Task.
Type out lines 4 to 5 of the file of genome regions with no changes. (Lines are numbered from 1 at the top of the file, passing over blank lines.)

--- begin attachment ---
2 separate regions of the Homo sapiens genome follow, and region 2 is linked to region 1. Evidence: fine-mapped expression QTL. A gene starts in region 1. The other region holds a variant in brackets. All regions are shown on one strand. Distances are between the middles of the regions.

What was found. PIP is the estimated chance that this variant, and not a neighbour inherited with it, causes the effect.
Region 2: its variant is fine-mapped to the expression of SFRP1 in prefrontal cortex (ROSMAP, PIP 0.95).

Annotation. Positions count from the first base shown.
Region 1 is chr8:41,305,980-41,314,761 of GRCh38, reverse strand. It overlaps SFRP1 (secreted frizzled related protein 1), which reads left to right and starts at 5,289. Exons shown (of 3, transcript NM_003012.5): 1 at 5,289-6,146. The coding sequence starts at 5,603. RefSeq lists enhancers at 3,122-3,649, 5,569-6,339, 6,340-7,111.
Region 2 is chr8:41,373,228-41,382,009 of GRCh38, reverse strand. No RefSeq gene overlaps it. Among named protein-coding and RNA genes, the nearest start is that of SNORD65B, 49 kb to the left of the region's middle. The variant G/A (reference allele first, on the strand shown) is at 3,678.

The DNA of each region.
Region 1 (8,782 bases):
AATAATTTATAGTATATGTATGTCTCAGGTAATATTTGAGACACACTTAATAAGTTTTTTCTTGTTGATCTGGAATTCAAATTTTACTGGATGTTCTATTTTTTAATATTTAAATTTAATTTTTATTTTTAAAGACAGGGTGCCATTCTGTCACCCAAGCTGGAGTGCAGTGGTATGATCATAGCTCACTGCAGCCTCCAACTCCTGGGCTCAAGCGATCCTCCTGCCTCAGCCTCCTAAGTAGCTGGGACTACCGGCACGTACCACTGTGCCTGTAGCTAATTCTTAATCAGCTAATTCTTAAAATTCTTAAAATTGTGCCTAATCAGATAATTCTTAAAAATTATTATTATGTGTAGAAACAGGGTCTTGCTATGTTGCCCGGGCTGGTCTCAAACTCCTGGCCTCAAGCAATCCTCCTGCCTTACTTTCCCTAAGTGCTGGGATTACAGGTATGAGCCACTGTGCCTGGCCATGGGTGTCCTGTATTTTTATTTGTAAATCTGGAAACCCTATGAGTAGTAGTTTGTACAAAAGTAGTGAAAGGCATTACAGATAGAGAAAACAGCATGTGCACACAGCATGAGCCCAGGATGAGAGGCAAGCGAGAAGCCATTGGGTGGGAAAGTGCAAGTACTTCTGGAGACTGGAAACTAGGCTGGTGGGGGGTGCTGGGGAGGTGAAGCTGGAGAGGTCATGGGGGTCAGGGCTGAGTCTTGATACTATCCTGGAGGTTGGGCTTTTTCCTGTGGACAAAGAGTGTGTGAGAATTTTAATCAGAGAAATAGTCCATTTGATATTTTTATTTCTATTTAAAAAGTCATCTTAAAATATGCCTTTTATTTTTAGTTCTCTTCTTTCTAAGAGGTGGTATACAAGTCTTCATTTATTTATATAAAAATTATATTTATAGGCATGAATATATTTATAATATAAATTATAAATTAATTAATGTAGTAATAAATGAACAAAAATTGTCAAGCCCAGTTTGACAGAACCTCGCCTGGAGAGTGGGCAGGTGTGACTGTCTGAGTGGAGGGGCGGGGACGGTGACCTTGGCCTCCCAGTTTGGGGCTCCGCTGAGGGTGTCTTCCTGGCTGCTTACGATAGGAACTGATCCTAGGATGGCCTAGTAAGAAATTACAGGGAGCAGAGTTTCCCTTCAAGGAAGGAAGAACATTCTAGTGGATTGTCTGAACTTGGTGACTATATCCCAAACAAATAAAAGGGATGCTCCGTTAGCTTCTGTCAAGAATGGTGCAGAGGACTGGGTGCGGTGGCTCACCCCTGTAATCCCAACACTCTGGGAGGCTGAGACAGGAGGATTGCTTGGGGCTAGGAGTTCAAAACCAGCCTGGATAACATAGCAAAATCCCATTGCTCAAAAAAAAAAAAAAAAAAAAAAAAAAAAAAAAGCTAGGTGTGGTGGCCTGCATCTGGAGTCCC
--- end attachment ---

Annotation. Positions count from the first base shown.
Region 1 is chr8:41,305,980-41,314,761 of GRCh38, reverse strand. It overlaps SFRP1 (secreted frizzled related protein 1), which reads left to right and starts at 5,289. Exons shown (of 3, transcript NM_003012.5): 1 at 5,289-6,146. The coding sequence starts at 5,603. RefSeq lists enhancers at 3,122-3,649, 5,569-6,339, 6,340-7,111.